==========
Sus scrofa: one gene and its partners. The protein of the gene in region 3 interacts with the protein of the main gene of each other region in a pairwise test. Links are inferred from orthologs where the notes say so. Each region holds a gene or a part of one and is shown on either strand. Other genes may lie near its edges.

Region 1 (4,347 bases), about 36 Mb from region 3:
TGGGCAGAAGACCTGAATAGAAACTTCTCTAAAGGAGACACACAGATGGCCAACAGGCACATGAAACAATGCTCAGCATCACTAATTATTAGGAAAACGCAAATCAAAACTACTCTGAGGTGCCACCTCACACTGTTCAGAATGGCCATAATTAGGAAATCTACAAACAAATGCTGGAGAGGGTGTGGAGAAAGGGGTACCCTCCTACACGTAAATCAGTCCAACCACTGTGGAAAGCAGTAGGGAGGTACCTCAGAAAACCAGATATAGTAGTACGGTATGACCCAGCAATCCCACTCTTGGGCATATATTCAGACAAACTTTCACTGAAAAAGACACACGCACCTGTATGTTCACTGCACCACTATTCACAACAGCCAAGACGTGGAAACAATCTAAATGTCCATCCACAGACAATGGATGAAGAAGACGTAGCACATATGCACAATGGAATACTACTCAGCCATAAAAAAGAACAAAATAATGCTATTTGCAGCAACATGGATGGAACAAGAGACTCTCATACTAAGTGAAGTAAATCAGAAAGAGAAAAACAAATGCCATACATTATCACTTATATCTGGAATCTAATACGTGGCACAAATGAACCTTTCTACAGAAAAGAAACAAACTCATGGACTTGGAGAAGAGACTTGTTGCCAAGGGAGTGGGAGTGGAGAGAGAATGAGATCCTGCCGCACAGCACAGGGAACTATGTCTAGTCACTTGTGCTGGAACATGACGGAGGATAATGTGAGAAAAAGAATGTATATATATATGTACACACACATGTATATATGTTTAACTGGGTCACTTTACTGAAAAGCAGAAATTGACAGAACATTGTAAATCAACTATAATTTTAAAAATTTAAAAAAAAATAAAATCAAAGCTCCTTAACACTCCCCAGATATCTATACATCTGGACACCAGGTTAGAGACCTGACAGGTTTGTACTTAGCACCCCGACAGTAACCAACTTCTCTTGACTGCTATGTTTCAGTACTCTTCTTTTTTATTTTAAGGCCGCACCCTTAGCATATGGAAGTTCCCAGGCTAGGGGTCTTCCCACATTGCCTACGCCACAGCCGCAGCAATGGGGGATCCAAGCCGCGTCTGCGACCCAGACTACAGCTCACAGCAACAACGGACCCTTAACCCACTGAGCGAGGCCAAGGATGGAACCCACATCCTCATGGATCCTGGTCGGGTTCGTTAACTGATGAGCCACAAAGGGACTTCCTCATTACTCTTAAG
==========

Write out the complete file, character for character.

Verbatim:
Sus scrofa: one gene and its partners. The protein of the gene in region 3 interacts with the protein of the main gene of each other region in a pairwise test. Links are inferred from orthologs where the notes say so. Each region holds a gene or a part of one and is shown on either strand. Other genes may lie near its edges.

Region 1 (4,347 bases), about 36 Mb from region 3:
TGGGCAGAAGACCTGAATAGAAACTTCTCTAAAGGAGACACACAGATGGCCAACAGGCACATGAAACAATGCTCAGCATCACTAATTATTAGGAAAACGCAAATCAAAACTACTCTGAGGTGCCACCTCACACTGTTCAGAATGGCCATAATTAGGAAATCTACAAACAAATGCTGGAGAGGGTGTGGAGAAAGGGGTACCCTCCTACACGTAAATCAGTCCAACCACTGTGGAAAGCAGTAGGGAGGTACCTCAGAAAACCAGATATAGTAGTACGGTATGACCCAGCAATCCCACTCTTGGGCATATATTCAGACAAACTTTCACTGAAAAAGACACACGCACCTGTATGTTCACTGCACCACTATTCACAACAGCCAAGACGTGGAAACAATCTAAATGTCCATCCACAGACAATGGATGAAGAAGACGTAGCACATATGCACAATGGAATACTACTCAGCCATAAAAAAGAACAAAATAATGCTATTTGCAGCAACATGGATGGAACAAGAGACTCTCATACTAAGTGAAGTAAATCAGAAAGAGAAAAACAAATGCCATACATTATCACTTATATCTGGAATCTAATACGTGGCACAAATGAACCTTTCTACAGAAAAGAAACAAACTCATGGACTTGGAGAAGAGACTTGTTGCCAAGGGAGTGGGAGTGGAGAGAGAATGAGATCCTGCCGCACAGCACAGGGAACTATGTCTAGTCACTTGTGCTGGAACATGACGGAGGATAATGTGAGAAAAAGAATGTATATATATATGTACACACACATGTATATATGTTTAACTGGGTCACTTTACTGAAAAGCAGAAATTGACAGAACATTGTAAATCAACTATAATTTTAAAAATTTAAAAAAAAATAAAATCAAAGCTCCTTAACACTCCCCAGATATCTATACATCTGGACACCAGGTTAGAGACCTGACAGGTTTGTACTTAGCACCCCGACAGTAACCAACTTCTCTTGACTGCTATGTTTCAGTACTCTTCTTTTTTATTTTAAGGCCGCACCCTTAGCATATGGAAGTTCCCAGGCTAGGGGTCTTCCCACATTGCCTACGCCACAGCCGCAGCAATGGGGGATCCAAGCCGCGTCTGCGACCCAGACTACAGCTCACAGCAACAACGGACCCTTAACCCACTGAGCGAGGCCAAGGATGGAACCCACATCCTCATGGATCCTGGTCGGGTTCGTTAACTGATGAGCCACAAAGGGACTTCCTCATTACTCTTAAG